The United States and European countries are "a long way from a compromise" on a new Iran nuclear deal, Germany's top diplomat said, as Iran's supreme leader called on European countries to reject USA demands for a tougher deal with Iran.
Ayatollah Khamenei added Iran has the right to resume its restricted nuclear activities if the Europeans failed to meet the Islamic Republic's demands.
Europeans have been working on a suite of proposals, including making it easier for small and medium-sized enterprises to invest in Iran, sheltering payments for oil and gas from USA sanctions and ordering European businesses to disregard the new US measures.
If the Americans try to interfere with Iran's oil sales, the Europeans must guarantee the purchase of oil from Iran.
"We think it's most likely that in the next three to four months, the Iranians decide to walk, simply because what the Europeans can offer - with regards to trade, investment and oil sales - it will not be sufficient to balance out the nuclear concession that Iran is making".
"This is a very important meeting that will show whether the other parties are serious about the deal or not", an Iranian official told Reuters.
Under the landmark accord, Iran had accepted limits on its nuclear programme in exchange for relief from global trade, oil and banking sanctions. "But I'm sorry to say we haven't seen the Plan B yet".
U.S. Secretary of State Mike Pompeo last week called for the negotiation of a new deal that would go far beyond the single focus of the 2015 agreement and would have the status of a formal treaty - a suggestion Iran flatly rejects. But that has proven hard, with European firms frightened away by USA sanctions.
He called on them to "guarantee the total sales of Iran's oil", meaning that Europe must promise to make up for any oil sales from third countries which are cancelled because of United States sanctions.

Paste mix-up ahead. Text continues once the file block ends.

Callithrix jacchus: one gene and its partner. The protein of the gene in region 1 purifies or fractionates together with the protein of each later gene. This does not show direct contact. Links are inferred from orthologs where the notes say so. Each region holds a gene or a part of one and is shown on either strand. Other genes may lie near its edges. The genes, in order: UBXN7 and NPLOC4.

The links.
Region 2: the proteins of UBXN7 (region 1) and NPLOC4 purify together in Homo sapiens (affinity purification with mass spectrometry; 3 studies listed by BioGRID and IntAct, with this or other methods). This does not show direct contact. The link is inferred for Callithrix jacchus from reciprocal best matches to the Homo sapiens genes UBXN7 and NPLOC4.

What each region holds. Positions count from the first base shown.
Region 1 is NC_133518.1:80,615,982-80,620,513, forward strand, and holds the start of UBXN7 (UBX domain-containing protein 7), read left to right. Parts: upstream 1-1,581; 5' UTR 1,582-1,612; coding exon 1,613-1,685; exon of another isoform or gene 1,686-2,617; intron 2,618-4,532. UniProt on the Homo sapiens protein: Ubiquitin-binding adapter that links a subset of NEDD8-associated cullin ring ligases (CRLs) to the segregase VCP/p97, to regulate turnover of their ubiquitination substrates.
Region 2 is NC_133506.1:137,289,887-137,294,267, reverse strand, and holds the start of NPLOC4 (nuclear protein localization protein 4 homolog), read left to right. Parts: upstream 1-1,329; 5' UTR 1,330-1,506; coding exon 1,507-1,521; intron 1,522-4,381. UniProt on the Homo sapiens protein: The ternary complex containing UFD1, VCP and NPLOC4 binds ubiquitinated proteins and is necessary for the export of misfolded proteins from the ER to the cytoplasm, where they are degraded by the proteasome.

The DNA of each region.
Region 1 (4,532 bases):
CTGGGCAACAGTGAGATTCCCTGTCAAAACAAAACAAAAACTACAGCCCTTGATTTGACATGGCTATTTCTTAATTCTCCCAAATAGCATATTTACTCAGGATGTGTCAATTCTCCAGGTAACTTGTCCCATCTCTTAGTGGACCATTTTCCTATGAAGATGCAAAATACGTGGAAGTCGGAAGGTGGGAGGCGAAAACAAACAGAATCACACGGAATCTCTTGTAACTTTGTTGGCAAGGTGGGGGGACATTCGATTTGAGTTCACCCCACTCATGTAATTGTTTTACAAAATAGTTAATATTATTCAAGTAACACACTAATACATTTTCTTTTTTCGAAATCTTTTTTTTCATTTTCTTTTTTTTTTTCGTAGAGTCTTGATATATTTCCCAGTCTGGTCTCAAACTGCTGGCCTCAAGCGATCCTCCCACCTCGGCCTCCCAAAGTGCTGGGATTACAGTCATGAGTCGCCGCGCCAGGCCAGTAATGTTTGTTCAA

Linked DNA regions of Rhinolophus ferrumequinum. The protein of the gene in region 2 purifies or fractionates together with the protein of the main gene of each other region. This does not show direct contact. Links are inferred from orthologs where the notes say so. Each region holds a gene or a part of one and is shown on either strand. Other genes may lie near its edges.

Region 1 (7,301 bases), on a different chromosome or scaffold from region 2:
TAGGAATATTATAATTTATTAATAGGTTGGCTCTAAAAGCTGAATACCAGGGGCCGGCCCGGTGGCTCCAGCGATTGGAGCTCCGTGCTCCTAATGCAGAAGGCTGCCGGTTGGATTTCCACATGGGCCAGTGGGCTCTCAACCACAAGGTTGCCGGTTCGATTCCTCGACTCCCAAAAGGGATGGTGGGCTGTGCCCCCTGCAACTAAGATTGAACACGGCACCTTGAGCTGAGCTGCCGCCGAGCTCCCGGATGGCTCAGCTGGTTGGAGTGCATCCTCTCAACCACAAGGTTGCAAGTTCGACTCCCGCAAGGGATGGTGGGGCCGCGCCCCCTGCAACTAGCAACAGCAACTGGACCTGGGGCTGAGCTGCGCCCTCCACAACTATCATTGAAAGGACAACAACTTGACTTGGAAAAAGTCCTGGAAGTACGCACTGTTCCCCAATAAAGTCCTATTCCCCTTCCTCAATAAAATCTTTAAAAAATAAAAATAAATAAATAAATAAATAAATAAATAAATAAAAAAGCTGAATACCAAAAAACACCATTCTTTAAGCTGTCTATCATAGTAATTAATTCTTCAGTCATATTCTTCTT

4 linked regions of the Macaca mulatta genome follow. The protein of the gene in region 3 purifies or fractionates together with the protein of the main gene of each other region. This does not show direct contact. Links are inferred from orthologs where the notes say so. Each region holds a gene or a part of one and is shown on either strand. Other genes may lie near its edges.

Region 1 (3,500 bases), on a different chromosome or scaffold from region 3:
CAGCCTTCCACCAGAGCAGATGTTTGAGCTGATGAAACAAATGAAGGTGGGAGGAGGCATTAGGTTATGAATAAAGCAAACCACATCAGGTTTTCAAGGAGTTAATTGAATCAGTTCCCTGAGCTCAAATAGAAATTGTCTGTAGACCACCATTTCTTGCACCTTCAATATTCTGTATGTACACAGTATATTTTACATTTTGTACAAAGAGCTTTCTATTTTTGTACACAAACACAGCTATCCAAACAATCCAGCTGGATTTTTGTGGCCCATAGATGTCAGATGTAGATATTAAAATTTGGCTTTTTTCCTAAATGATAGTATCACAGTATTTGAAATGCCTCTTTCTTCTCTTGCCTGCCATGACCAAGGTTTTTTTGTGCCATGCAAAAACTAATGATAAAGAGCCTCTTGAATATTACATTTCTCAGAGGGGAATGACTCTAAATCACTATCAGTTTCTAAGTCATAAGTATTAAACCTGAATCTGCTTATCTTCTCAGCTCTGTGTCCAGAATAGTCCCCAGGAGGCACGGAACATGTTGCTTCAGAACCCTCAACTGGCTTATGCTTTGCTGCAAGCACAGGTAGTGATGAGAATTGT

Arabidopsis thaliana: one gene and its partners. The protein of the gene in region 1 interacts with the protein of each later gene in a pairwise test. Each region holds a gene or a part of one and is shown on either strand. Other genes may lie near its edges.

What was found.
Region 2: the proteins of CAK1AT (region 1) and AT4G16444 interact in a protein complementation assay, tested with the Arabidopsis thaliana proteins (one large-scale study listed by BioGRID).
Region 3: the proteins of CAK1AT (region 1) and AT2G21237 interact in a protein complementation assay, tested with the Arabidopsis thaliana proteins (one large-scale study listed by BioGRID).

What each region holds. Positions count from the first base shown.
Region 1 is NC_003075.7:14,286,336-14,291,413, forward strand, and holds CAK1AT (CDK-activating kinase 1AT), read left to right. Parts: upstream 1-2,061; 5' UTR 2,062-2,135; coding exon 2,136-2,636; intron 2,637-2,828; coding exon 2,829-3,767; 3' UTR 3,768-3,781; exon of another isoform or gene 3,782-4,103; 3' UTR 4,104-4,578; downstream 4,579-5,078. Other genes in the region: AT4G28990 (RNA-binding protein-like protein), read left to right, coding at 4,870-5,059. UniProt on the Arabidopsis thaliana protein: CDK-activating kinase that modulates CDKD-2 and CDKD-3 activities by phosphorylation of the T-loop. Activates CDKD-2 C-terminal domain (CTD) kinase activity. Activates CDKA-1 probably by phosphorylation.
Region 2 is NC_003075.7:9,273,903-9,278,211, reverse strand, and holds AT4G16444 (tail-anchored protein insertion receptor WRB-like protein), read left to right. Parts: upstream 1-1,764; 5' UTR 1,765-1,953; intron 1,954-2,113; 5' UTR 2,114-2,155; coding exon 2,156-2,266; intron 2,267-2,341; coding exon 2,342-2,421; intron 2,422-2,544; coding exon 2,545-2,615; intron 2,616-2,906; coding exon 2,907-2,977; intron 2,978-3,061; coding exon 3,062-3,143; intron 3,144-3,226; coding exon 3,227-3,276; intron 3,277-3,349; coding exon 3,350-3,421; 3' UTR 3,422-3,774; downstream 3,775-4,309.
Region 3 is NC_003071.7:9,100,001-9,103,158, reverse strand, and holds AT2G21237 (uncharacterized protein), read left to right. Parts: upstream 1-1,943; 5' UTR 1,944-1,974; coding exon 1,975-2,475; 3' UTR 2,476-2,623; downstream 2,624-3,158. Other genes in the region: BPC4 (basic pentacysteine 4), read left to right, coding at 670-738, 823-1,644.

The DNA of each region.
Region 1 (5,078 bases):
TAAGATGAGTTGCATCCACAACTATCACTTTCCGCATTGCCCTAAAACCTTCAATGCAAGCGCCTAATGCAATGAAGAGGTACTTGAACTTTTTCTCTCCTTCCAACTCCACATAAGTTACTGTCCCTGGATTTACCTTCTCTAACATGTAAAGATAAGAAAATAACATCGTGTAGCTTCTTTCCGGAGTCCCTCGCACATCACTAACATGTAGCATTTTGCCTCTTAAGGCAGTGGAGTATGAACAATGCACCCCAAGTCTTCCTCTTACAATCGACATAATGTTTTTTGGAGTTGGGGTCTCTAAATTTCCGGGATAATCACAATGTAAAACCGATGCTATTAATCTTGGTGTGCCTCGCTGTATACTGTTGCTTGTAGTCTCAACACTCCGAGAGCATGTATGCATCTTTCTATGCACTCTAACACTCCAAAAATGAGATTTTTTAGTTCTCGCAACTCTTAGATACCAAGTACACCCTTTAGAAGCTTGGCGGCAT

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"We were always told there is a Plan B", the official said.
He added that Tehran would decide within the next few weeks whether to stay in the accord.
The Iranian diplomat added, the Islamic Republic needs a guarantee it will be able to continue to sell its oil on world markets, have global banking access and broad trade protections.
A senior diplomat at IAEA headquarters said this was not prompted by any lack of co-operation or change of behaviour on Iran's part. Such a guarantee would potentially cost Europe billions of dollars. Iran's senior nuclear negotiator, Abbas Araqchi, urged the European signatories to keep the deal beneficial for Iran.
The U.S. Treasury announced more sanctions on Thursday on several Iranian and Turkish companies and a number of aircraft in a move targeting four Iranian airlines.
The official said time was running out and that if Iran was not satisfied with European efforts, Tehran would seek a ministerial meeting before making its decision.
Trump denounced the accord, completed under his predecessor, Barack Obama, because it did not cover Iran's ballistic missile program, its role in Middle East conflicts or what happens after the deal begins to expire in 2025.
Diplomats will also consider verification activities of International Atomic Energy Agency inspectors, who reported on Thursday that Iran continues abiding by its commitments. The IAEA's director general, Yukiya Amano, briefed participants before Friday's meeting.